Finally, we come to the last ones.   He finds two little rounds of hard goat cheese (MB’s favorite), they are stuck together, one on top of the other, glued by a layer of dense, black, gooey-looking fungus.     He pulls them apart, and removes the offending fungus, then attempts to plunge a knife into the middle of one of them.  The knife nearly breaks in the process.  He pulls out a sharper knife and through great struggles, finally penetrates the cheese.  He pops a piece into his mouth and I hear a ‘crack’.

“Woah!”  He sticks a finger in his mouth. 

“What?  Is everything okay?  Oh my god, did you chip your tooth?”

“No, ca va.  I thought for a minute, I had though!” 

“Okay, so this one we can get rid of then?”

“Mais no…it is perfect, you want a piece?”

I look at him like he is crazy.  This man wants me to eat something that he almost cracked a tooth on. 

“Well, maybe just a little one.”

Congratulations! You’re having a cheese baby!

For most of my life I have basically fluctuated between the same ten pounds; I have either been at the low end or the high end since I was about 16.  In recent years, (years spent in outdoor adventure lands like Australia and New Zealand) I have stayed at the low-end.  However, after only 3 months in France I am 5 pounds up and creeping towards my highest weight.  I don’t often weigh myself; I think it is an overly-critical, typically inaccurate, and a cruel thing to do to oneself; rather, I judge weight by one pair of jeans.  If they fit perfectly then I am doing alright, if they are loose then I’m doing better than alright, and if they are tight then it is time to make the tough choices.

 For the last few weeks, I have been ignoring the ill-fit of my favorite pair of Sevens but when I arrived for my physical at the consulate a few days ago there was no hiding it; there were two extra kilos (4.4 lbs) that did not exist a few months back.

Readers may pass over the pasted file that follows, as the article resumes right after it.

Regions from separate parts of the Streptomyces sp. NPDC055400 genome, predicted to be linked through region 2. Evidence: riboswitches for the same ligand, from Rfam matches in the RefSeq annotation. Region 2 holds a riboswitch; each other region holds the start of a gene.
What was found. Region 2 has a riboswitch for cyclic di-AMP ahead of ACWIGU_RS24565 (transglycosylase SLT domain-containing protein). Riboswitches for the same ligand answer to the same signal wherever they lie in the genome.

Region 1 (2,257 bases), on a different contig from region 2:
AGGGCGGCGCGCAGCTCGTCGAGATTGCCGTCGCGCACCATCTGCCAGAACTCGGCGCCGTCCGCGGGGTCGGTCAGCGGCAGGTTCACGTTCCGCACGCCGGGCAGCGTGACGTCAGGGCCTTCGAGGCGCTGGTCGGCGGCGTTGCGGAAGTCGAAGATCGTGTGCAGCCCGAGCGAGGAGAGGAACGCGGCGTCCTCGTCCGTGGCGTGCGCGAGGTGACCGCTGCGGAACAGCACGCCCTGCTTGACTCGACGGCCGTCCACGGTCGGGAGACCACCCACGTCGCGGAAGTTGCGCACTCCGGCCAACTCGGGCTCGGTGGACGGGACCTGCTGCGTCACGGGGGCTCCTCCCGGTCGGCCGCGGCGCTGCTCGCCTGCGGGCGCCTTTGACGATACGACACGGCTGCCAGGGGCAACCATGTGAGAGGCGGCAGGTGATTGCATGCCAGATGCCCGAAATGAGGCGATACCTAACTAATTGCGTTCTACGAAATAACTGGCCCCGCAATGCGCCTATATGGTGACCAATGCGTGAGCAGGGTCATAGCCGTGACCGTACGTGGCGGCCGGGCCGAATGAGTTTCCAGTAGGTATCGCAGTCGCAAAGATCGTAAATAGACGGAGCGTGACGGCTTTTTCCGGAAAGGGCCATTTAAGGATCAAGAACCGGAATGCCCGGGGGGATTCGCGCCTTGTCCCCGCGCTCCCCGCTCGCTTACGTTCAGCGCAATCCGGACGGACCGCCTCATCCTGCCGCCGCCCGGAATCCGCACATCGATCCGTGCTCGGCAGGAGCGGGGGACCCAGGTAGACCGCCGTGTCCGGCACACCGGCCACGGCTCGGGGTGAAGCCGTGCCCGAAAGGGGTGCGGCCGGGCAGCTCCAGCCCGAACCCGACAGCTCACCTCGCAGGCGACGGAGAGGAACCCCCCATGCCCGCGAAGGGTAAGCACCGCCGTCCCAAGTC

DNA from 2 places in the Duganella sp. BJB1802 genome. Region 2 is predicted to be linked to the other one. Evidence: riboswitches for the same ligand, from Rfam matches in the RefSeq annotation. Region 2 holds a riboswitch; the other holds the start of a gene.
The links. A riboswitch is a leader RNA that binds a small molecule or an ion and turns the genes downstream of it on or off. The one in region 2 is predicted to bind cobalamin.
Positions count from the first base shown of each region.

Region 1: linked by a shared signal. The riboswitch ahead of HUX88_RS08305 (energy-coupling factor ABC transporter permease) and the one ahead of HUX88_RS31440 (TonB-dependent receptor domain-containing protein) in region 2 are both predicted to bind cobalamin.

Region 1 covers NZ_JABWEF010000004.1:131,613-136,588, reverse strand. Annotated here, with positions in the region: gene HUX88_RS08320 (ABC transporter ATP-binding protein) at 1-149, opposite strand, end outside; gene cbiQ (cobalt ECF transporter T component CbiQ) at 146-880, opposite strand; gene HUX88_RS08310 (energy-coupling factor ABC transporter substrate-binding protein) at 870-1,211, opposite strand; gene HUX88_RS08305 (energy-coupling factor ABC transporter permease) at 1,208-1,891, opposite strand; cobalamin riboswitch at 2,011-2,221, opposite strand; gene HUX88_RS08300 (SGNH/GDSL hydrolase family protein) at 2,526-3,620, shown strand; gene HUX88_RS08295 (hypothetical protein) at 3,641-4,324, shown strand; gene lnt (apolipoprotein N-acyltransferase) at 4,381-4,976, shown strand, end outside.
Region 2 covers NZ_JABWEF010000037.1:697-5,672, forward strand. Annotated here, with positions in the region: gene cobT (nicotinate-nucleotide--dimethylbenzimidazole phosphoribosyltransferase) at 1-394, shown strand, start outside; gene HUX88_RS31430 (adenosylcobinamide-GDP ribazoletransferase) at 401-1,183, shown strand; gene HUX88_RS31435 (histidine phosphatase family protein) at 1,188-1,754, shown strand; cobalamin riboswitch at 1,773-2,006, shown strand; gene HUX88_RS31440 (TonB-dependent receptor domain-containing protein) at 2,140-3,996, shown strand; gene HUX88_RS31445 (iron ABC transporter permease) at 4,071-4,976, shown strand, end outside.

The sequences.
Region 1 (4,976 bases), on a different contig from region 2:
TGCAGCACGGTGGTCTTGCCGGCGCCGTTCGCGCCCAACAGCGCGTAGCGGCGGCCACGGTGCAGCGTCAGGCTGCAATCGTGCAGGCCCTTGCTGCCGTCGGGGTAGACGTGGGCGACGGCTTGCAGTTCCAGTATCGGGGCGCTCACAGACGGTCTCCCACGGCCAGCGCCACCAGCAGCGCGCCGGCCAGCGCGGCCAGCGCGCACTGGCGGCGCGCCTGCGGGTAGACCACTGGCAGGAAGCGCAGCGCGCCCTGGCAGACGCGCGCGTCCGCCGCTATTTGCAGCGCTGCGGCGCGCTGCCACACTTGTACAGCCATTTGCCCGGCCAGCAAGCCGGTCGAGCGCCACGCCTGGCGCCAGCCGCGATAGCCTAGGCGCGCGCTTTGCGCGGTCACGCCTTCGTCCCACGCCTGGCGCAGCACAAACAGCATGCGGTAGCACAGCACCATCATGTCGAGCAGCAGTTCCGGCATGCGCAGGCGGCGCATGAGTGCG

“Don’t worry, you are normal, see,” said the nurse as she showed me a chart with my weight on it.  “Ca va?”  Not ‘ca va’.

Later, on the tram ride home, I grimaced as I re-adjusted my jeans to cover my newly acquired gut that I lovingly refer to as my cheese baby.   I know that I need to cut back and be more reasonable about what I am eating but I’m just not sure how to do it (I ponder this as I drop egg yolks into the blender to make homemade mayonnaise).  Is it really reasonable to ask any food-loving person to cut back on calories after arriving in France?  It would be like asking Keith Richards to hang out with a drug cartel for a year but stay clean.

When I arrived, I had no idea how much trouble I was going to be in.  I have felt like the awe-struck Julia Child in Julie&Julia when she arrives in Paris and after tasting an exquisite dish exclaims, “the French eat French food everyday!”   On my second day in town I was riding through city centre and I thought to myself, cool, there are so many good French restaurants!  Doh!  I have made myself so accustomed to looking for French restaurants in every town I’ve lived in that I literally didn’t think about the fact that I was in France (first red flag).  For the first few weeks, I regularly dined on lunches consisting of baguette, pate, and cheese (glorious cheese) followed by 3 course dinners out.  Hey, I was in Europe now, there’s no getting fat, right?  I’ve turned into a street dog, which is afraid at any moment; their food bowl will be taken away.  Eat it now, eat it all now!

Somehow, I am going to have to convince myself that France is not going to stop producing cheese and foie-gras, that they will continue to provide me with warm, crusty bread and cream laden sauces.  I need to remember that I actually live here and that this isn’t a vacation…I have over a year to try to eat France.